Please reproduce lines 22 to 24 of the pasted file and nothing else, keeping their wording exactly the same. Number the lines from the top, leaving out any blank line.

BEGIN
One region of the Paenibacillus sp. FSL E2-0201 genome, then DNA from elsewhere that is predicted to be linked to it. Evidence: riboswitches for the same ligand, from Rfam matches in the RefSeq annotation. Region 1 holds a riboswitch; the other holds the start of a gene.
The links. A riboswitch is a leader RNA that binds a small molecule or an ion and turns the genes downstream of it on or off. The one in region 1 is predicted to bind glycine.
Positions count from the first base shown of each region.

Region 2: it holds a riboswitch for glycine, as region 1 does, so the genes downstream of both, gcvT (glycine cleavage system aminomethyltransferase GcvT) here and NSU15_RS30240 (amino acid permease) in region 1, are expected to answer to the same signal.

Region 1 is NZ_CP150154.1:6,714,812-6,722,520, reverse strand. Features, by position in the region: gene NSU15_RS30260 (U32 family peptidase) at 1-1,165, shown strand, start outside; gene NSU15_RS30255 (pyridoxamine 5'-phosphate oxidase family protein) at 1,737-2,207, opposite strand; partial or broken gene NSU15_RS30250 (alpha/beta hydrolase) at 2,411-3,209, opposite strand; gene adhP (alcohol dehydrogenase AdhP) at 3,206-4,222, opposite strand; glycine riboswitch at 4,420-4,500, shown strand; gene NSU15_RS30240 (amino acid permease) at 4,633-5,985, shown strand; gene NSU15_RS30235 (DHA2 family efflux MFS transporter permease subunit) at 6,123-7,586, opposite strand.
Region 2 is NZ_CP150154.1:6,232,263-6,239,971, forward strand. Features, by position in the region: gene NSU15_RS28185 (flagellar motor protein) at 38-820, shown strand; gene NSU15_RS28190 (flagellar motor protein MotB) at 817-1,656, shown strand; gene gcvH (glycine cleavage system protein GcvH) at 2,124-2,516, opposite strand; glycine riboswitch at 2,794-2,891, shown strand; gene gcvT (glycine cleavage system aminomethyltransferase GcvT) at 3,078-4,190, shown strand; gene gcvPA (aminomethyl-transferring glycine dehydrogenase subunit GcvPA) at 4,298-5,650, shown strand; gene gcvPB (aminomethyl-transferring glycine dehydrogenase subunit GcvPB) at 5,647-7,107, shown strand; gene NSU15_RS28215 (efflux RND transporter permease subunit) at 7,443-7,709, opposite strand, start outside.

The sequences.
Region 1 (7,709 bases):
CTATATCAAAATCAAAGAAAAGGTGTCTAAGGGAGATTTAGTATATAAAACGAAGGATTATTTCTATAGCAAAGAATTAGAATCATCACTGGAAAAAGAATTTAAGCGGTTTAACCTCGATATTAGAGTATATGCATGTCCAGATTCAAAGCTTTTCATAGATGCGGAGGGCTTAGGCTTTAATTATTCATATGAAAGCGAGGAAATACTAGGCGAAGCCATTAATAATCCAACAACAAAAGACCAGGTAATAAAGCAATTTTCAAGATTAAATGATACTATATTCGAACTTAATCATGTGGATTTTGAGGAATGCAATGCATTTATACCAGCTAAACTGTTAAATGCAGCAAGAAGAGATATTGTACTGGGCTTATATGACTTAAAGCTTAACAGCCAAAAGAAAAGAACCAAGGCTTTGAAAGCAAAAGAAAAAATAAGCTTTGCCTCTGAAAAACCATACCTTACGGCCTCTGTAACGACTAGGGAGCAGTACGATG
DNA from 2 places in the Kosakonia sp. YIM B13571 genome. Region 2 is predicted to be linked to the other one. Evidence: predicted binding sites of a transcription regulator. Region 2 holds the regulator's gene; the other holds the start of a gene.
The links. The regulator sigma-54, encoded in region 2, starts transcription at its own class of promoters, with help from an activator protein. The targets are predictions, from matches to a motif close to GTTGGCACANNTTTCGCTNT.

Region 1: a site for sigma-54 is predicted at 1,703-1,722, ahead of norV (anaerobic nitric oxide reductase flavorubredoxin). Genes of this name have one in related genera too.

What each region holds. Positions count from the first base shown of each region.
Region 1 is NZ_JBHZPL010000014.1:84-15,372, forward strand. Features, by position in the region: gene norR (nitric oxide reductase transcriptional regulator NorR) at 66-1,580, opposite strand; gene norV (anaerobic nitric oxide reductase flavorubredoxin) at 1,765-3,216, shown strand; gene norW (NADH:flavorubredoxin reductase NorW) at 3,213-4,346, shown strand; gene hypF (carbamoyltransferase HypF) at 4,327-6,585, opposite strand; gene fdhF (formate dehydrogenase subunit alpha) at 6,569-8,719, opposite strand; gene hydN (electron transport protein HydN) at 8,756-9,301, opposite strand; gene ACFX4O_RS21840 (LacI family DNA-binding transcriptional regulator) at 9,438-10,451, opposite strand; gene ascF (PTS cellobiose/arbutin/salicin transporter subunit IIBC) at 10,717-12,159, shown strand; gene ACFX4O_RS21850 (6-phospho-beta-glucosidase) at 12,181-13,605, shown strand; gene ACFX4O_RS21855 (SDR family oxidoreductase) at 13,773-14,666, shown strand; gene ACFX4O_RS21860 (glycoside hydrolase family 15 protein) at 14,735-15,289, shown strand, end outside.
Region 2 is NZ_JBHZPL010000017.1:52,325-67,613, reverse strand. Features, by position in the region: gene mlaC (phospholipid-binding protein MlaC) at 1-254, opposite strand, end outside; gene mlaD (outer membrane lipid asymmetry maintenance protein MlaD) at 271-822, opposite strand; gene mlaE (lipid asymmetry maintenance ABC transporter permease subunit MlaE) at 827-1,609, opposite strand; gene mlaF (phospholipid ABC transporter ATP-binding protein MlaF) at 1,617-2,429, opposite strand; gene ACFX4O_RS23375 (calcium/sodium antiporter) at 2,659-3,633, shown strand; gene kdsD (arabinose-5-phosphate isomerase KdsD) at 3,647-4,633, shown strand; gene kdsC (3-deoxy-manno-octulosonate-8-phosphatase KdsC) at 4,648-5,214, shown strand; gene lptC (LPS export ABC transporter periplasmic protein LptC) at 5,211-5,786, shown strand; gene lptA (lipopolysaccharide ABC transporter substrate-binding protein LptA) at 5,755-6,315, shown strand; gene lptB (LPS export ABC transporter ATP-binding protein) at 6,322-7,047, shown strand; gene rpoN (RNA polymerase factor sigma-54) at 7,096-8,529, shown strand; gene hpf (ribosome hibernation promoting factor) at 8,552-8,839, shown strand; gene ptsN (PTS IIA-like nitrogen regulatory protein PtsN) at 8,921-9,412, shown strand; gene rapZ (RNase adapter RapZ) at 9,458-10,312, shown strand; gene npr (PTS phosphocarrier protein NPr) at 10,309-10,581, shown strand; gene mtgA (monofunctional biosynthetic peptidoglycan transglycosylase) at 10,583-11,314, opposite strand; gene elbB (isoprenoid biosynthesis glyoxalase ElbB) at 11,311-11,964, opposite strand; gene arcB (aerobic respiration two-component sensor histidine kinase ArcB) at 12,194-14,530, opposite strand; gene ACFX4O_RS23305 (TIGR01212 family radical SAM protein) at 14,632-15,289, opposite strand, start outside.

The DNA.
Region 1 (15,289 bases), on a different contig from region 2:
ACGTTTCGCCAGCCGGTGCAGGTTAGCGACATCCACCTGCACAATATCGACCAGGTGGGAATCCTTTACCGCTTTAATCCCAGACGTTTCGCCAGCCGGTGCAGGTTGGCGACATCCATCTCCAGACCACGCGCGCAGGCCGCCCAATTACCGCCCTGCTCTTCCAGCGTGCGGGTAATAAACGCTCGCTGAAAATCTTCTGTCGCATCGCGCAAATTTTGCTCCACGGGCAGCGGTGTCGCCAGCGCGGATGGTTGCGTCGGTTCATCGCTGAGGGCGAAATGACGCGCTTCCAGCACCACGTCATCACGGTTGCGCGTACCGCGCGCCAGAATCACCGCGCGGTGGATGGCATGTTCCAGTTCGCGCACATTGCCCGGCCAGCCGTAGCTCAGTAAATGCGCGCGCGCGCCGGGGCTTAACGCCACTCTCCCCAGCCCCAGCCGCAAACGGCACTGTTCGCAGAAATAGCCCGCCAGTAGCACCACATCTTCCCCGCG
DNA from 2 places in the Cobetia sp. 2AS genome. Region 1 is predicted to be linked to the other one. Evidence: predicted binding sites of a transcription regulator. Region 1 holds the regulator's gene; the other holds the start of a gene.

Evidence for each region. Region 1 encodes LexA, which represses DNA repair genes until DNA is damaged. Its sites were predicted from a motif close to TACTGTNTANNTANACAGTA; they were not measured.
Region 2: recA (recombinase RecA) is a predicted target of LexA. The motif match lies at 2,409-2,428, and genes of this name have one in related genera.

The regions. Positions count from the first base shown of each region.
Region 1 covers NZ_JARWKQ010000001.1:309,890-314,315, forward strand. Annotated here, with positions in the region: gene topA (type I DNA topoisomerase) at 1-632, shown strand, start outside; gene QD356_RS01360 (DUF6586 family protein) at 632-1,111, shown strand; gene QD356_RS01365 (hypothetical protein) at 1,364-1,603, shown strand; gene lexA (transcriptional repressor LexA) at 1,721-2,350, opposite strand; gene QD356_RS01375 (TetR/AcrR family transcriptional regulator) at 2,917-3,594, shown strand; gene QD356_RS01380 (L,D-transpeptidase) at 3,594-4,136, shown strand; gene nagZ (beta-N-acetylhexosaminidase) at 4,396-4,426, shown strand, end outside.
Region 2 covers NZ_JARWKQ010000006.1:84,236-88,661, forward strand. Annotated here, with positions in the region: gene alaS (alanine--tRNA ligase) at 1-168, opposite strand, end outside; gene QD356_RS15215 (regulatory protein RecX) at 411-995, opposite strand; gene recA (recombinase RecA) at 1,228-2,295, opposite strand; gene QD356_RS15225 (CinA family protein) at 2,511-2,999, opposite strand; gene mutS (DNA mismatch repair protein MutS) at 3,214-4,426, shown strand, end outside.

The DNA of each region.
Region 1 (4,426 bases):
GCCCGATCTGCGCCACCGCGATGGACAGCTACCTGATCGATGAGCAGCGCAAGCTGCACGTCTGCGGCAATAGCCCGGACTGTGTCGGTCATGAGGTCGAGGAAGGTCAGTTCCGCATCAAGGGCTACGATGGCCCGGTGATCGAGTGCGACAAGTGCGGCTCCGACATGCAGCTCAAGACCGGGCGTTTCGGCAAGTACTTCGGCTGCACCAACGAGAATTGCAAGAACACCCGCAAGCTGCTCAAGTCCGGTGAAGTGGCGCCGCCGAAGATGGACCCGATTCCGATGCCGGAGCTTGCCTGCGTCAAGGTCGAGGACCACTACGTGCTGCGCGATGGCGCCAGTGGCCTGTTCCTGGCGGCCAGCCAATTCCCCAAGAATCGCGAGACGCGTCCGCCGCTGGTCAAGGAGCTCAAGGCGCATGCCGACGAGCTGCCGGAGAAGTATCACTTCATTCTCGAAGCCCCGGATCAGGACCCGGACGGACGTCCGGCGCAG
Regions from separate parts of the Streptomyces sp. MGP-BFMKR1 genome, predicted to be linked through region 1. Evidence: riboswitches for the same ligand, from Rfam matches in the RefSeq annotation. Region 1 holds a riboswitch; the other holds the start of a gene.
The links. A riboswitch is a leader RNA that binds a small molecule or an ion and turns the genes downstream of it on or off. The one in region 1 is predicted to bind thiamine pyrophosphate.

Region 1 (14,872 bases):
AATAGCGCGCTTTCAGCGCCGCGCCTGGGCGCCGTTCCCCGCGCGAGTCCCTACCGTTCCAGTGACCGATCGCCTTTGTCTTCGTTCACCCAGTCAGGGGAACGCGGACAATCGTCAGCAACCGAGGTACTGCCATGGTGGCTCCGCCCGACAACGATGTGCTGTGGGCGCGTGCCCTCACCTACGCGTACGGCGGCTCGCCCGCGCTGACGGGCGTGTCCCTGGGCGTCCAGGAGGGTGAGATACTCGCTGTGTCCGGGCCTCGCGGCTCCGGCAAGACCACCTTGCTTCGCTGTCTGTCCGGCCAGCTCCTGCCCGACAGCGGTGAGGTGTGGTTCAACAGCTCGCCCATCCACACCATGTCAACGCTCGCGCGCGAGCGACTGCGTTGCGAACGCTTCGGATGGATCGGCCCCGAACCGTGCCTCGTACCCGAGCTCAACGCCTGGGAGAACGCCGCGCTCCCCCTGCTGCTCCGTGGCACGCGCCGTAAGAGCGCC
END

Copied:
The regions. Positions count from the first base shown of each region.
Region 1 covers NZ_JARWKQ010000001.1:309,890-314,315, forward strand. Annotated here, with positions in the region: gene topA (type I DNA topoisomerase) at 1-632, shown strand, start outside; gene QD356_RS01360 (DUF6586 family protein) at 632-1,111, shown strand; gene QD356_RS01365 (hypothetical protein) at 1,364-1,603, shown strand; gene lexA (transcriptional repressor LexA) at 1,721-2,350, opposite strand; gene QD356_RS01375 (TetR/AcrR family transcriptional regulator) at 2,917-3,594, shown strand; gene QD356_RS01380 (L,D-transpeptidase) at 3,594-4,136, shown strand; gene nagZ (beta-N-acetylhexosaminidase) at 4,396-4,426, shown strand, end outside.
Region 2 covers NZ_JARWKQ010000006.1:84,236-88,661, forward strand. Annotated here, with positions in the region: gene alaS (alanine--tRNA ligase) at 1-168, opposite strand, end outside; gene QD356_RS15215 (regulatory protein RecX) at 411-995, opposite strand; gene recA (recombinase RecA) at 1,228-2,295, opposite strand; gene QD356_RS15225 (CinA family protein) at 2,511-2,999, opposite strand; gene mutS (DNA mismatch repair protein MutS) at 3,214-4,426, shown strand, end outside.